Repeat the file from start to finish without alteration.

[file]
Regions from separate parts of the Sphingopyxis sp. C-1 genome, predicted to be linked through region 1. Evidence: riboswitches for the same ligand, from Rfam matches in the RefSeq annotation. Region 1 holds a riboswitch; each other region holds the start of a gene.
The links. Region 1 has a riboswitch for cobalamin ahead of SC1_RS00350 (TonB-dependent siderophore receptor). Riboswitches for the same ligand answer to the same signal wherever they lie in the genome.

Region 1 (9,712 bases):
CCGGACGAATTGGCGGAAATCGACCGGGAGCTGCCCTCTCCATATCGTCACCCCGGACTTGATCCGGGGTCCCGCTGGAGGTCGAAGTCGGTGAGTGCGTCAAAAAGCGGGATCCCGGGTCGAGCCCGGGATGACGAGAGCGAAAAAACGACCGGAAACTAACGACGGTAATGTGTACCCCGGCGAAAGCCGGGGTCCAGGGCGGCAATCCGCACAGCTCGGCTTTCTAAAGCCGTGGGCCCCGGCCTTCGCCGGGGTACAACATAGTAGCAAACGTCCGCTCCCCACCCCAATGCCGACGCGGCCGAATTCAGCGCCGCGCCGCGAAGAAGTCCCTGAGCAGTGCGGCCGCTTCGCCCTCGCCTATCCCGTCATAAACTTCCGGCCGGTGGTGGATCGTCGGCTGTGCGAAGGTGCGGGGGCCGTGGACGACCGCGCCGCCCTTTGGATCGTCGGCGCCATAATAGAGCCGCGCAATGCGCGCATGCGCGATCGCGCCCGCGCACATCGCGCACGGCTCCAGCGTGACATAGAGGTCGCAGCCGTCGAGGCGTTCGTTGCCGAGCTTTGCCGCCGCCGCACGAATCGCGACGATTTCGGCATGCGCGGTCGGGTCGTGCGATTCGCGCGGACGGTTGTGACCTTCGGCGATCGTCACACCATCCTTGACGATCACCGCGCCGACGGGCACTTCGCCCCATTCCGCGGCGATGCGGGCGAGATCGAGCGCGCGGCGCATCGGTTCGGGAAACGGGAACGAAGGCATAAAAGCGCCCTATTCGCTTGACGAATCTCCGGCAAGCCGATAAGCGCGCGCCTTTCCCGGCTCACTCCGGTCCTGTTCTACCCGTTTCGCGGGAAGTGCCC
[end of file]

Regions from separate parts of the Sphingopyxis sp. C-1 genome, predicted to be linked through region 1. Evidence: riboswitches for the same ligand, from Rfam matches in the RefSeq annotation. Region 1 holds a riboswitch; each other region holds the start of a gene.
The links. Region 1 has a riboswitch for cobalamin ahead of SC1_RS00350 (TonB-dependent siderophore receptor). Riboswitches for the same ligand answer to the same signal wherever they lie in the genome.

Region 1 (9,712 bases):
CCGGACGAATTGGCGGAAATCGACCGGGAGCTGCCCTCTCCATATCGTCACCCCGGACTTGATCCGGGGTCCCGCTGGAGGTCGAAGTCGGTGAGTGCGTCAAAAAGCGGGATCCCGGGTCGAGCCCGGGATGACGAGAGCGAAAAAACGACCGGAAACTAACGACGGTAATGTGTACCCCGGCGAAAGCCGGGGTCCAGGGCGGCAATCCGCACAGCTCGGCTTTCTAAAGCCGTGGGCCCCGGCCTTCGCCGGGGTACAACATAGTAGCAAACGTCCGCTCCCCACCCCAATGCCGACGCGGCCGAATTCAGCGCCGCGCCGCGAAGAAGTCCCTGAGCAGTGCGGCCGCTTCGCCCTCGCCTATCCCGTCATAAACTTCCGGCCGGTGGTGGATCGTCGGCTGTGCGAAGGTGCGGGGGCCGTGGACGACCGCGCCGCCCTTTGGATCGTCGGCGCCATAATAGAGCCGCGCAATGCGCGCATGCGCGATCGCGCCCGCGCACATCGCGCACGGCTCCAGCGTGACATAGAGGTCGCAGCCGTCGAGGCGTTCGTTGCCGAGCTTTGCCGCCGCCGCACGAATCGCGACGATTTCGGCATGCGCGGTCGGGTCGTGCGATTCGCGCGGACGGTTGTGACCTTCGGCGATCGTCACACCATCCTTGACGATCACCGCGCCGACGGGCACTTCGCCCCATTCCGCGGCGATGCGGGCGAGATCGAGCGCGCGGCGCATCGGTTCGGGAAACGGGAACGAAGGCATAAAAGCGCCCTATTCGCTTGACGAATCTCCGGCAAGCCGATAAGCGCGCGCCTTTCCCGGCTCACTCCGGTCCTGTTCTACCCGTTTCGCGGGAAGTGCCC